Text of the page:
You may have heard the popular saying "If you're not keeping score, then you're just practicing." This is a good metaphor for the imperative that we create and track metrics in any business endeavor, including human resources.
There's often the false perception that human resources can't be reduced down to numbers. This inaccurate assumption is even held by some ‘old school' HR professionals.
Not only can the effectiveness of HR be demonstrated in quantitative terms, it must be in order to explain its importance. Compiling and communicating metrics is a requirement for HR strategists.
So what HR metrics should you track?
There are numerous HR publications that describe a litany of different mathematical equations that analyze everything from labor costs and employee characteristics to the ubiquitous turnover percentages. You'll find as many as three dozen ways of describing and calculating turnover.
Yet, what leaders really want to know about turnover is not the percentages, but if the most productive people in the most important positions are staying in comparison to less productive people or in comparison to those in less vital positions. That's it.
Isn't 20% turnover good if the new performance appraisal system successfully weeds out the low performers? Does 60% turnover matter in the retail industry if the company is profitable and that profitability is sustainable?
The lesson here is that particular metrics aren't good or bad, only the context makes them so. This is why the only metrics that matter are the ones that matter to your company-those that help leaders make decisions about how to be more successful.
5 tips for developing and managing HR metrics
Here are five tips that you can use to help you take a strategic, yet practical first step at developing and managing metrics:
1. Know and show why an HR metric matters
The first things to know are why you're keeping track of a metric and why it's important. Here, it's good to remember the caution attributed to Albert Einstein: "Not everything that can be counted counts, and not everything that counts can be counted."
If a metric's connection to a business priority is not apparent, don't track it.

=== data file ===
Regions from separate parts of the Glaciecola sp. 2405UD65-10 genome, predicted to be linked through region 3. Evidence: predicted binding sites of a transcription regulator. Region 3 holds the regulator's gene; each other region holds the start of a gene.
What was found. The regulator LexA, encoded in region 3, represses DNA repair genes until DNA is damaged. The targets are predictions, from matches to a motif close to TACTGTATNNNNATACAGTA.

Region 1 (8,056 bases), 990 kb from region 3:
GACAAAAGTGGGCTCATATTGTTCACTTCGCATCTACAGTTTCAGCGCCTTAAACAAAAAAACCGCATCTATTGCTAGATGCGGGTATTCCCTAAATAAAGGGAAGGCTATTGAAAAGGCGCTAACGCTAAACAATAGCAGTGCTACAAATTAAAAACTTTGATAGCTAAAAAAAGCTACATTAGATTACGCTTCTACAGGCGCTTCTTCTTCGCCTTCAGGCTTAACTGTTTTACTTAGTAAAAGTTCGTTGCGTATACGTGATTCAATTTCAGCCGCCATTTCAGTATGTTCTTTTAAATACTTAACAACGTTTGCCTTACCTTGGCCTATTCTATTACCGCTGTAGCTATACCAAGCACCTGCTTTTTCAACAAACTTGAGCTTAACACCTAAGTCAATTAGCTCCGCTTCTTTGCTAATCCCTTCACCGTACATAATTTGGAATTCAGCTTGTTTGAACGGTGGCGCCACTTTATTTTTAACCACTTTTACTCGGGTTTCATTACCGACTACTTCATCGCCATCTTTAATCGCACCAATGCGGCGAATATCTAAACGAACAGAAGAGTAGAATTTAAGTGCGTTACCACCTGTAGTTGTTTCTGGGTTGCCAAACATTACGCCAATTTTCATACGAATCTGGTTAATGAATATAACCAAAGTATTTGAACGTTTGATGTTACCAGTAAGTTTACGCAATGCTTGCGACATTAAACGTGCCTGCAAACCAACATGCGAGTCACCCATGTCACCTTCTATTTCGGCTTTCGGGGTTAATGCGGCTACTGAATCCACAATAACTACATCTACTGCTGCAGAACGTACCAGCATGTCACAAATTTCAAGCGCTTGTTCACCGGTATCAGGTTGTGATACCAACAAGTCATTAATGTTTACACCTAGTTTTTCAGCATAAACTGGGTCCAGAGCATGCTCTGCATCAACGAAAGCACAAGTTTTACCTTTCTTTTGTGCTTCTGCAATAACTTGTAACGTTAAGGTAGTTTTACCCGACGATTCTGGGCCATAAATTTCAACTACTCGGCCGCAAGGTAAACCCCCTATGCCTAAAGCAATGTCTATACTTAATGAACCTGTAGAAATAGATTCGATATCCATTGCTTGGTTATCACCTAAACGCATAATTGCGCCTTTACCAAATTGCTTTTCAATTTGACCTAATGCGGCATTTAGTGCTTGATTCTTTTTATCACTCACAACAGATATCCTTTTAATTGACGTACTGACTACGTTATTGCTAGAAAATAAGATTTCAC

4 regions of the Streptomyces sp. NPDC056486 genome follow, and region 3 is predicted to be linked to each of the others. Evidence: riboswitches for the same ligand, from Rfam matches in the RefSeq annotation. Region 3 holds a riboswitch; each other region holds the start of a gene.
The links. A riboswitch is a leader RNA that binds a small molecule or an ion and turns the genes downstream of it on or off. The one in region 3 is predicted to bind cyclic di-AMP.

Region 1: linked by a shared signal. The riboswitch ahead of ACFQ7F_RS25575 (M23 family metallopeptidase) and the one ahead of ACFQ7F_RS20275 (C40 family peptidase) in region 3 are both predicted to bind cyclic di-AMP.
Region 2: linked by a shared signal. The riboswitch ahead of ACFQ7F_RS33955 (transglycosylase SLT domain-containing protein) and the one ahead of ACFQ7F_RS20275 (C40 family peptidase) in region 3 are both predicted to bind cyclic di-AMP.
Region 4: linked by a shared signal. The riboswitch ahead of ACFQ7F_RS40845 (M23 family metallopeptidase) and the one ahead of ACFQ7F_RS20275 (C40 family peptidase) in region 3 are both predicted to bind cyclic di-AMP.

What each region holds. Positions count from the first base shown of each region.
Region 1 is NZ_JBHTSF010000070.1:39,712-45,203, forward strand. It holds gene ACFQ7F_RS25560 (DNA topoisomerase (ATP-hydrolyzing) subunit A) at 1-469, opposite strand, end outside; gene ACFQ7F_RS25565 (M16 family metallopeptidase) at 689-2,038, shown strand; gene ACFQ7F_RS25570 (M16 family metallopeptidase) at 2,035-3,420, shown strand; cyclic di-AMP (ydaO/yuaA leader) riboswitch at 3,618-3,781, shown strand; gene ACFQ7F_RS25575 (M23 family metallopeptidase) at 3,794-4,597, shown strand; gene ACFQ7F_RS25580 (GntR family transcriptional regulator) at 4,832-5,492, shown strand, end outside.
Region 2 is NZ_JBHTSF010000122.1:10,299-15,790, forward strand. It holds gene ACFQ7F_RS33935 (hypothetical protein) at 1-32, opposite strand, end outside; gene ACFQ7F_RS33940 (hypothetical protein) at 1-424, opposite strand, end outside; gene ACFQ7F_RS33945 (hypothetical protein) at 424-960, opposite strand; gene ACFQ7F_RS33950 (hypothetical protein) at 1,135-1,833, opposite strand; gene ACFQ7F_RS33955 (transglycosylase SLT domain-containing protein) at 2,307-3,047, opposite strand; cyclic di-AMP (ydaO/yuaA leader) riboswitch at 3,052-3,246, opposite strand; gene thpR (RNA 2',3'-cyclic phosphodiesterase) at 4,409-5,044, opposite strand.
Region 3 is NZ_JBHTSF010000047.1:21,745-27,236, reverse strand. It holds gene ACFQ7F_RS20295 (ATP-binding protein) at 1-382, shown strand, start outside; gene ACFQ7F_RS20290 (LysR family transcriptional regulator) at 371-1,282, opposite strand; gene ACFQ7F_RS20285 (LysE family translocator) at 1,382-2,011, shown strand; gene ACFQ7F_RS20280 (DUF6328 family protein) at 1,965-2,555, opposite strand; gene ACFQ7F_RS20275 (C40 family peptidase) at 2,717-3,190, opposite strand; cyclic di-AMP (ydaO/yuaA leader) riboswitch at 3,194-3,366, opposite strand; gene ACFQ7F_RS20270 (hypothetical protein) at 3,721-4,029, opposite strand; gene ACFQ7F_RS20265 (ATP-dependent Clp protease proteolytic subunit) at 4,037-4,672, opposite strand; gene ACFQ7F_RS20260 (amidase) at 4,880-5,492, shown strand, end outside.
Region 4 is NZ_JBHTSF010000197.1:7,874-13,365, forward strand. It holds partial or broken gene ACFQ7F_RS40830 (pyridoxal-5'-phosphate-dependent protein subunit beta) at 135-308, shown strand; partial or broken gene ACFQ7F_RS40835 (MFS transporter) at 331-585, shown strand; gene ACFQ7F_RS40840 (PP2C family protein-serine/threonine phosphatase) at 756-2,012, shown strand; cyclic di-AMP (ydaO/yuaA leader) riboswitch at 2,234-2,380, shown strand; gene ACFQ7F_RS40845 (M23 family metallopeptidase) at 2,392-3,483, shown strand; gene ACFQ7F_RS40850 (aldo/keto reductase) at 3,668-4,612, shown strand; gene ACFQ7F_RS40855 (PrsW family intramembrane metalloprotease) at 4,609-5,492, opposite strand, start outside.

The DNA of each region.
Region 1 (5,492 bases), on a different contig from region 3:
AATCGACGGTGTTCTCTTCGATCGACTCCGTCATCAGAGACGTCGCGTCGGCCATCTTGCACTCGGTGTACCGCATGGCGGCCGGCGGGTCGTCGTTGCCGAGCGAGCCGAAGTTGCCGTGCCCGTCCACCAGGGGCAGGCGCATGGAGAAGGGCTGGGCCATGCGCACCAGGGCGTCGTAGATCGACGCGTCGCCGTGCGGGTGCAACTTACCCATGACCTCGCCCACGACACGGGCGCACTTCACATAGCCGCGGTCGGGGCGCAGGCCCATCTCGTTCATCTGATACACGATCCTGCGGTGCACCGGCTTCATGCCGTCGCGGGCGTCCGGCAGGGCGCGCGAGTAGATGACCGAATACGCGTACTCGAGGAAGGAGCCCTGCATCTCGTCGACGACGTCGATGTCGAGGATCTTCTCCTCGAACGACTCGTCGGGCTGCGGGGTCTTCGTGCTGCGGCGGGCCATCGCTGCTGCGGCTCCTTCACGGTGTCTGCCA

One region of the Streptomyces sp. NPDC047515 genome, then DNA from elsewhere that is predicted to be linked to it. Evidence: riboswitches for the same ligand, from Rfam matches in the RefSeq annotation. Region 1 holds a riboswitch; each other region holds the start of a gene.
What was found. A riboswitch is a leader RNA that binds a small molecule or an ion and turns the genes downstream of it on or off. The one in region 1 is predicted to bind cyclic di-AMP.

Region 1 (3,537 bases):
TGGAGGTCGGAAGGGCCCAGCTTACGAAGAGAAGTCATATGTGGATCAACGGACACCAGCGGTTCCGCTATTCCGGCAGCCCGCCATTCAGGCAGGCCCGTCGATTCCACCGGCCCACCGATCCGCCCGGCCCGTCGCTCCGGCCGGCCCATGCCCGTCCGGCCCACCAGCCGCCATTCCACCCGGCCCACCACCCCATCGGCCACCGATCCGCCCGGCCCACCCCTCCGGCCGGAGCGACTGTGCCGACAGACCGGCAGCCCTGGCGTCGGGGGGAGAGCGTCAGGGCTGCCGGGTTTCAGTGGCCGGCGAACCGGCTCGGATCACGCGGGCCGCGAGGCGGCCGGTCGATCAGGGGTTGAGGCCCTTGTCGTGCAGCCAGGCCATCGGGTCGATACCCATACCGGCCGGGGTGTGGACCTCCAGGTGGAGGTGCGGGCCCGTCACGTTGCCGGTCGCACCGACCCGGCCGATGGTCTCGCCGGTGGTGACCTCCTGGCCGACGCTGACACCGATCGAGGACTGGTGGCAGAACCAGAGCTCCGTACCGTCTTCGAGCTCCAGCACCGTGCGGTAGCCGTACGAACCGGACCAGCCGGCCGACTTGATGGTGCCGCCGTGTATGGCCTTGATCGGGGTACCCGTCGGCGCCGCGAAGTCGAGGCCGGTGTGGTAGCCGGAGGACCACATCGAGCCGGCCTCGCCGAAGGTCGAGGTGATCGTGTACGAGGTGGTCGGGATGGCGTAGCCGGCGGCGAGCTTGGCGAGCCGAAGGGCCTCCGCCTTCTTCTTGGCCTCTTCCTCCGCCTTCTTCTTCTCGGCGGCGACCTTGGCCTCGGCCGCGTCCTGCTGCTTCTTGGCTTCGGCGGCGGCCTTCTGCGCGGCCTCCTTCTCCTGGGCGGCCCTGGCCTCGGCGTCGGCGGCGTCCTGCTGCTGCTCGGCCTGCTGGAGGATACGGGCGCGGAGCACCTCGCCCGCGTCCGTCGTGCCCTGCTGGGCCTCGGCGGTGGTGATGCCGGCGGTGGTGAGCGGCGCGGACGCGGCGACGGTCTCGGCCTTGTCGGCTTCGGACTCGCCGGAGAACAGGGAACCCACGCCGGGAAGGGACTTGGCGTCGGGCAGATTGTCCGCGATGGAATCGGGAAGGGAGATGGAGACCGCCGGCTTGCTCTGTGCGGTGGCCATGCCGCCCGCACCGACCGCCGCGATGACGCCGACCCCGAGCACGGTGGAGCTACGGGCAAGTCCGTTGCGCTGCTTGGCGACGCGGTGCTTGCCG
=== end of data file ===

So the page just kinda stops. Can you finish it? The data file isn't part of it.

2. Keep it simple
Another Einstein quote is applicable here as well: "You do not really understand something unless you can explain it to your grandmother."
If the metric is not simple, clear, and easily gathered and calculated, experience tells us that it will not be used. Sophisticated calculations that take a month to gather and analyze are not understood and therefore are not valuable.
3. Some for me, some for my manager
As a CHRO, I need to know more about the benefits budget and training expenses than the CEO does. He or she is more interested in the impact of what is spent and its return on the investment.
The yield ratio of where the best candidates come from is important to me, but the executive team cares more about the quality of hires.
Therefore, there is a need for me to track some metrics to manage the efficiency and effectives of HR matters, and there are others that I gather and report for other executives.
4. Connect HR metrics to business metrics
Since HR doesn't exist in a vacuum, HR metrics should be connected to strategic objectives.
The best practice is to marry-up HR metrics with other business data to show the impact of HR activities.
Combining recruiting source and appraisal scores to show that the hires from the local community college outperform their university counterparts on the job is insightful. As is data that shows that productivity actually decreased after an across the board 3% pay increase in contrast to when a merit-based raise was given.
5. Promote, communicate and share metrics widely
In an earlier blog post we talked about the ambassadorial role of the CHRO. Promoting the HR function by publicizing metrics that demonstrate a positive impact of people on the bottom line is an example when a little braggadocio helps to win HR some favor.
Metrics don't need to be complicated, sophisticated, or math
Instead they need to be simple, clear, and connected to the organization's priorities.
Simple ratios and correlations are enough. The key is that these ratios (revenue/professional staff) and correlations (higher employee satisfaction increases customer satisfaction) must be connected to the business of the business and should be presented in the proper context as to show the strategic impact of what is being measured.
If you follow these five principles, your HR metrics will be as good as they are strategic.
Your turn: What tips do you have for defining, tracking and communicating metrics that demonstrate HR's strategic importance?